These comprise a very large variety. In the flat-bed type there are machines that perform almost every kind and combination of stitch or stitches that can be desired. Various attachments are affixed, such as trimmers, guides that enable a large quantity of work to be put through. For instance, the High Speed Singer is shown in Fig. 213. To this can be attached a trimmer for trimming the seam at the same operation as that of closing. Two or more needle-bars can be provided, performing the same number of rows of stitching as the number of needles provided. By causing the horizontal movement of the needle-bar, some two dozen varieties of stitches may be produced. Figs. 214 and 214A show the head and under view of a Singer No. 32 machine, which makes some 33 varieties of ornamental stitches. Fig. 215 shows a Wheeler machine which can also be arranged for various purposes.

Fig. 213.

Fig. 213.

Fig. 214.

Fig. 214.

Fig. 214A

Fig. 214A

Fig. 215.

Fig. 215.

Trimmers, one or more rows, etc., are among the arrangements.

Fig. 215A.

Fig. 215A.

Fig. 215B.

Fig. 215B.

Fig. 215C.

Fig. 215C.

Fig. 2/5D.

Fig. 2/5D.

In Figs. 215A, 215B, 215C, and 215D, are shown a sketch of two rows, over-seam and variety stitch respectively. These classes of machines can also be arranged for working lace-holes (Fig. 216), and the latter illustration shows some seven holes worked upon a Wilson machine. Fancy patterns or crewel work can also be produced upon Wilson machines, as shown by Fig. 217.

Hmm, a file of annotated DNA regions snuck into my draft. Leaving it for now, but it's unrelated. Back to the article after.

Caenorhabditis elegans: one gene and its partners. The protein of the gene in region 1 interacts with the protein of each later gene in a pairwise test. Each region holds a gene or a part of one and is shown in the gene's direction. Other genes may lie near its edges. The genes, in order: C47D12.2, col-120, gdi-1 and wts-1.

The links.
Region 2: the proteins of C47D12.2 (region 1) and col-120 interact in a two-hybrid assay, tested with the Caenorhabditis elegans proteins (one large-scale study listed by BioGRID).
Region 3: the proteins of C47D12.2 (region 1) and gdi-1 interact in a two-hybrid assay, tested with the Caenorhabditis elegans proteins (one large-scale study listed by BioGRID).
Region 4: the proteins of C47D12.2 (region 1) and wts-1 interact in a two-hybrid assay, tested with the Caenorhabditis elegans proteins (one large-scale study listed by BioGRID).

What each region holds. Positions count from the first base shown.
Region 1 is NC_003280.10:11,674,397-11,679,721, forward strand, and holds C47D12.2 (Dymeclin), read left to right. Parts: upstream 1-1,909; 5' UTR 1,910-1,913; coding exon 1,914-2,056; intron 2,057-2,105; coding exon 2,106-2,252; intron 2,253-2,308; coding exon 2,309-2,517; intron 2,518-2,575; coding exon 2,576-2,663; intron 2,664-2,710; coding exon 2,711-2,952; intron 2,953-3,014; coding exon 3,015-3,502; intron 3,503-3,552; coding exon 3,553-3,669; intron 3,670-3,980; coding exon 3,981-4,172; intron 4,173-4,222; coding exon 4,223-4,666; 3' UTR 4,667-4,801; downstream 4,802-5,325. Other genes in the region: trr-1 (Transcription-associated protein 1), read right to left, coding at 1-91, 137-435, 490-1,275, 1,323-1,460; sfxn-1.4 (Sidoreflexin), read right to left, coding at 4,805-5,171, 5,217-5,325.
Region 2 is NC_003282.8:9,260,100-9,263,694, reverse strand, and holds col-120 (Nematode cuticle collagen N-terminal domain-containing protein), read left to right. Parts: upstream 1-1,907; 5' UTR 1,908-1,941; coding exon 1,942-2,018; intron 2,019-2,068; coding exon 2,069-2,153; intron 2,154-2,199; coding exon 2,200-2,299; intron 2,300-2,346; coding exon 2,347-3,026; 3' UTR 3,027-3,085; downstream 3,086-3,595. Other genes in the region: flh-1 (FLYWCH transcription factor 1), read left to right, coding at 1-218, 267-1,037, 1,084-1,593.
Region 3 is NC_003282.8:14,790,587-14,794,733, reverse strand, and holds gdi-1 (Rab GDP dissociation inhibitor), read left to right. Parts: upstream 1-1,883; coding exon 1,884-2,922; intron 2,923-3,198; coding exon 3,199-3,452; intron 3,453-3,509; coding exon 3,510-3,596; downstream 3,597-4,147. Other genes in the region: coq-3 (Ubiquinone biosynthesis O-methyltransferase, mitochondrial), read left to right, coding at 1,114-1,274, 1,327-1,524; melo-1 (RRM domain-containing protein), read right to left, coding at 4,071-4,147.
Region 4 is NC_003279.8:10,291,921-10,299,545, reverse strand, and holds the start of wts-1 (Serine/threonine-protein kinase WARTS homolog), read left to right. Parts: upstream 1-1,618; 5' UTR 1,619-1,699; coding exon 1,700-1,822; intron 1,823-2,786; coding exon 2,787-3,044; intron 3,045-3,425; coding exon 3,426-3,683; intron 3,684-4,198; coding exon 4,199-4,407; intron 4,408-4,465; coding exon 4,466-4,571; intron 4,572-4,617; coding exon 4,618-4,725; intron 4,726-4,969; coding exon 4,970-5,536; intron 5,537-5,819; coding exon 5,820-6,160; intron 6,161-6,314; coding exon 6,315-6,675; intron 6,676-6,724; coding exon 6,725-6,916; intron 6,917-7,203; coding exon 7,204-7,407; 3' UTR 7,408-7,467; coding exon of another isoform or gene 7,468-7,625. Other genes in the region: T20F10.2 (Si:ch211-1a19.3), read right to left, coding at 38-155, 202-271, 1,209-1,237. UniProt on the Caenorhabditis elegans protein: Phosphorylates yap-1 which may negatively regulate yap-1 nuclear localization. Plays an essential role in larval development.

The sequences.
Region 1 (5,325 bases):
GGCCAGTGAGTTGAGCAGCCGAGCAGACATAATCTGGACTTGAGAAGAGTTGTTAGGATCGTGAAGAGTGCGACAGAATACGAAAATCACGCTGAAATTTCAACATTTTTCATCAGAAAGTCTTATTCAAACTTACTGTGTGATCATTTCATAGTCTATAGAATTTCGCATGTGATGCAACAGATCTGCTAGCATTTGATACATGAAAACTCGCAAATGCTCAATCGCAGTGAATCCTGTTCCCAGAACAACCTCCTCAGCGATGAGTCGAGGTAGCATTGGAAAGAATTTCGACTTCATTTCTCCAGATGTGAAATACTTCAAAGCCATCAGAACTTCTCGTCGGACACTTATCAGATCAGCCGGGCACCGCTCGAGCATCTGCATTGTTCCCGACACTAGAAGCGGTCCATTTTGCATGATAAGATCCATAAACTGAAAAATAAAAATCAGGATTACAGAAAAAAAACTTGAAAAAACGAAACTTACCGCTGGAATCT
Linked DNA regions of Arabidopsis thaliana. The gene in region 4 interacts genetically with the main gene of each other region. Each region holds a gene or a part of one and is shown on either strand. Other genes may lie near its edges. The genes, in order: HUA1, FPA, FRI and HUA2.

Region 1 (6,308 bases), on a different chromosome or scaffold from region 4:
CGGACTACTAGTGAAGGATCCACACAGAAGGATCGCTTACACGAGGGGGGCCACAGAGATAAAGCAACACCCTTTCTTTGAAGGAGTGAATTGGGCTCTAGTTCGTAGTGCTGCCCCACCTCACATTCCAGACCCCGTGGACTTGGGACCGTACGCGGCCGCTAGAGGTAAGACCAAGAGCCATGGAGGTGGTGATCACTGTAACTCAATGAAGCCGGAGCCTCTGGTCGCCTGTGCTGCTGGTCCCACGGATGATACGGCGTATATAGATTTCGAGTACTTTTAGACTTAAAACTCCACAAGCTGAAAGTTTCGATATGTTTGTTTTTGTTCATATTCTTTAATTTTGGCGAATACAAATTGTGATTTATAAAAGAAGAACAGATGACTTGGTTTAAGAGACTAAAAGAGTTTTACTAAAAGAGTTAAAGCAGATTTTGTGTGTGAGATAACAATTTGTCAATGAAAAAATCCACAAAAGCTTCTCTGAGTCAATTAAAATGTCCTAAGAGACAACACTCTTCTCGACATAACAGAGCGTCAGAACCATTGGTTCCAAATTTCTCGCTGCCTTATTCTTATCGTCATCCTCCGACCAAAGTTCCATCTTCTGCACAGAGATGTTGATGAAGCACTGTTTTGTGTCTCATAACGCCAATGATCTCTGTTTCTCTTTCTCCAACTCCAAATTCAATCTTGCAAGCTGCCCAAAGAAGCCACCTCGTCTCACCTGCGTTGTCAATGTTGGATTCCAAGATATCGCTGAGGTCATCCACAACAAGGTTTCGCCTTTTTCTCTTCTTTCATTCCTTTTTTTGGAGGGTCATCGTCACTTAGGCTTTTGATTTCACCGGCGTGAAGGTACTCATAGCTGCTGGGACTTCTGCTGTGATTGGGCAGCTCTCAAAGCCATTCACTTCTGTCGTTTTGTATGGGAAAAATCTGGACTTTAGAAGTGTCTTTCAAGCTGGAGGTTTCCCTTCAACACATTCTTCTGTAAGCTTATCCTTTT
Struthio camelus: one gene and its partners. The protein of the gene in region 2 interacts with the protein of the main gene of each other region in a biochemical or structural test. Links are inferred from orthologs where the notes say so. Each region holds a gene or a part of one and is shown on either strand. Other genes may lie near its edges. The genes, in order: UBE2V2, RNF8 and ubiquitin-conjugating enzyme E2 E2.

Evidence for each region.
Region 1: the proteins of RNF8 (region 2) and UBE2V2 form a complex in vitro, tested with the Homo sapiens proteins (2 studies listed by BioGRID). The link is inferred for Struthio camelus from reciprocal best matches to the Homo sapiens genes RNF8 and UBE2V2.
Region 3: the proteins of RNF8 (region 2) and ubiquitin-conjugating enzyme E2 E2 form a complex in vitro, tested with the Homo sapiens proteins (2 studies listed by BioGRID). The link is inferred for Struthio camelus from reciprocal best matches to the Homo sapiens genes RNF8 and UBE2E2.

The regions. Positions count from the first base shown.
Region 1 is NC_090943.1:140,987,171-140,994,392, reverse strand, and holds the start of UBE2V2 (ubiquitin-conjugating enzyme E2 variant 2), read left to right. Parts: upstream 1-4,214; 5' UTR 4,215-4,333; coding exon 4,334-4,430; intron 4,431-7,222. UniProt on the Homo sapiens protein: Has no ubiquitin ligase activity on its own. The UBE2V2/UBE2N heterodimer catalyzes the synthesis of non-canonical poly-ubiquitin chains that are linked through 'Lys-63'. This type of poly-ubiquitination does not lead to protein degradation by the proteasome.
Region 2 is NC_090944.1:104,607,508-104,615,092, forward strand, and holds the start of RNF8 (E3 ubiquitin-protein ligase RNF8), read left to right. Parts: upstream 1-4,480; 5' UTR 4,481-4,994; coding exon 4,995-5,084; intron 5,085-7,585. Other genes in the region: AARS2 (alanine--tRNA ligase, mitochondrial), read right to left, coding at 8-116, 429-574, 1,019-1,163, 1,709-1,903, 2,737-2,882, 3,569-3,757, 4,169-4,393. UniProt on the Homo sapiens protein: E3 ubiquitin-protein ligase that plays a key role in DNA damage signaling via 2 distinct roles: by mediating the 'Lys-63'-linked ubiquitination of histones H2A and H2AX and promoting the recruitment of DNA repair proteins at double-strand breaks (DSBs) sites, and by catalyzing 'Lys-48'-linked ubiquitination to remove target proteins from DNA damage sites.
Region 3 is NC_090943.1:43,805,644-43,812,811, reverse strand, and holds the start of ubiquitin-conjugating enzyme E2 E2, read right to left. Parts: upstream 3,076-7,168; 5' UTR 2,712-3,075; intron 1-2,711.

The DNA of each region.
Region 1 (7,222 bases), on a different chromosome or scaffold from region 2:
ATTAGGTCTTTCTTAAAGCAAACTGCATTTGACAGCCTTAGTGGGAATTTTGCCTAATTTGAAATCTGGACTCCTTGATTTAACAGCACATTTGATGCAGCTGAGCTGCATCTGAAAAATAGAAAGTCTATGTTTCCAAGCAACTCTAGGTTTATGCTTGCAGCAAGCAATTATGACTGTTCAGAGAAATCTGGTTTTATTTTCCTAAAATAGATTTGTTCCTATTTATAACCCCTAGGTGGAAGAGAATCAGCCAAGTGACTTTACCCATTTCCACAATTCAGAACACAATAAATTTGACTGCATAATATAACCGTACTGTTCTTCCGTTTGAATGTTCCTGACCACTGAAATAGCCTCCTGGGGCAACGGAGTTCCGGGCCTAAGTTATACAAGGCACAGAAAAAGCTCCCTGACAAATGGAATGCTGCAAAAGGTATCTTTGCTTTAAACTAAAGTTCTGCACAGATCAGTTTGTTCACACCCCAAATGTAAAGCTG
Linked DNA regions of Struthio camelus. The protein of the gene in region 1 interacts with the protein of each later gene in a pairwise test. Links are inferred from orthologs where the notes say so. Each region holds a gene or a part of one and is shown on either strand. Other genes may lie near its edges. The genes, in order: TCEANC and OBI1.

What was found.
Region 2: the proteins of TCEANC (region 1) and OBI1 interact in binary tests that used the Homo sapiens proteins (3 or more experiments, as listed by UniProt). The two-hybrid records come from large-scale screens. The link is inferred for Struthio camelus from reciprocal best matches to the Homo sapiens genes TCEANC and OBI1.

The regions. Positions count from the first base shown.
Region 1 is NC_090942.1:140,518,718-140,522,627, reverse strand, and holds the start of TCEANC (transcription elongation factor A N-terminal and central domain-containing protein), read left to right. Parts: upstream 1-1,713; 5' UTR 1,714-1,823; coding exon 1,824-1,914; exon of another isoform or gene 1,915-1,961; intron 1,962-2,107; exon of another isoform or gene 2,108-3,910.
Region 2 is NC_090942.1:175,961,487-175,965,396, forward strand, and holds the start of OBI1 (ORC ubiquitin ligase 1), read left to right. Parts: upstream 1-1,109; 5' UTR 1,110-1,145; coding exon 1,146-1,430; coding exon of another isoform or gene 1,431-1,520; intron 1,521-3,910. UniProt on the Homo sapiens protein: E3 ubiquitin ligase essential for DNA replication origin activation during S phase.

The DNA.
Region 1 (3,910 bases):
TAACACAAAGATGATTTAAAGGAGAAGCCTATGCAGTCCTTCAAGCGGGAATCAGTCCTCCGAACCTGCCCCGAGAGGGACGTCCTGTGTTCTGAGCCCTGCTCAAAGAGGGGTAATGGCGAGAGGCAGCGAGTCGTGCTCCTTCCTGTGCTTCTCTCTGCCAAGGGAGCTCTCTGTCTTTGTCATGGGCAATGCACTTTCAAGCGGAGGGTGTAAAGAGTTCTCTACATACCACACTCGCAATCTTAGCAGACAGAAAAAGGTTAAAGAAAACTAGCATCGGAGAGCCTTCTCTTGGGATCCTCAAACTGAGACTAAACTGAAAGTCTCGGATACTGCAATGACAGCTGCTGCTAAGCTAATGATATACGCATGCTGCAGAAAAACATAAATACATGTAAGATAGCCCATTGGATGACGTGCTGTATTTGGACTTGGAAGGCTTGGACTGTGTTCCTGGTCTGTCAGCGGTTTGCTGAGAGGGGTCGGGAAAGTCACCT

Button-holes can be worked either upon a Reece, which is the best for speed, or upon a Singer. Fig. 218 shows a Singer driven by foot-power.

Cylinder machines are useful for goloshing and stitching work put together without previous pasting. Fig. 219 shows a sketch of a Singer R.H. machine.

Fig. 216.

Fig. 216.

Fig. 217.

Fig. 217.

Fig. 218.

Fig. 218.

Pillar or post machines are also very useful when adopting the method of closing referred to on p. 260.

One of the high-speed, vertical hook machines is shown in Fig. 220, and Fig. 220A shows the hook and spool and vertical shaft that imparts the motion to the hook.

Fig. 219.

Fig. 219.

The Thomas circular head or universal machine is so constructed that the "mover " or presser-foot can be made to work in any direction required. It is useful for pulling in elastics, putting on toe-cap patches, etc., and is shown in Fig. 221.

Fig. 220.

Fig. 220.

Fig. 220A.

Fig. 220A.

Fig. 221.

Fig. 221.

The reciprocating shuttle leather machine of the same make is shown in Fig. 222.

Fig. 222.

Fig. 222.

See Page 274.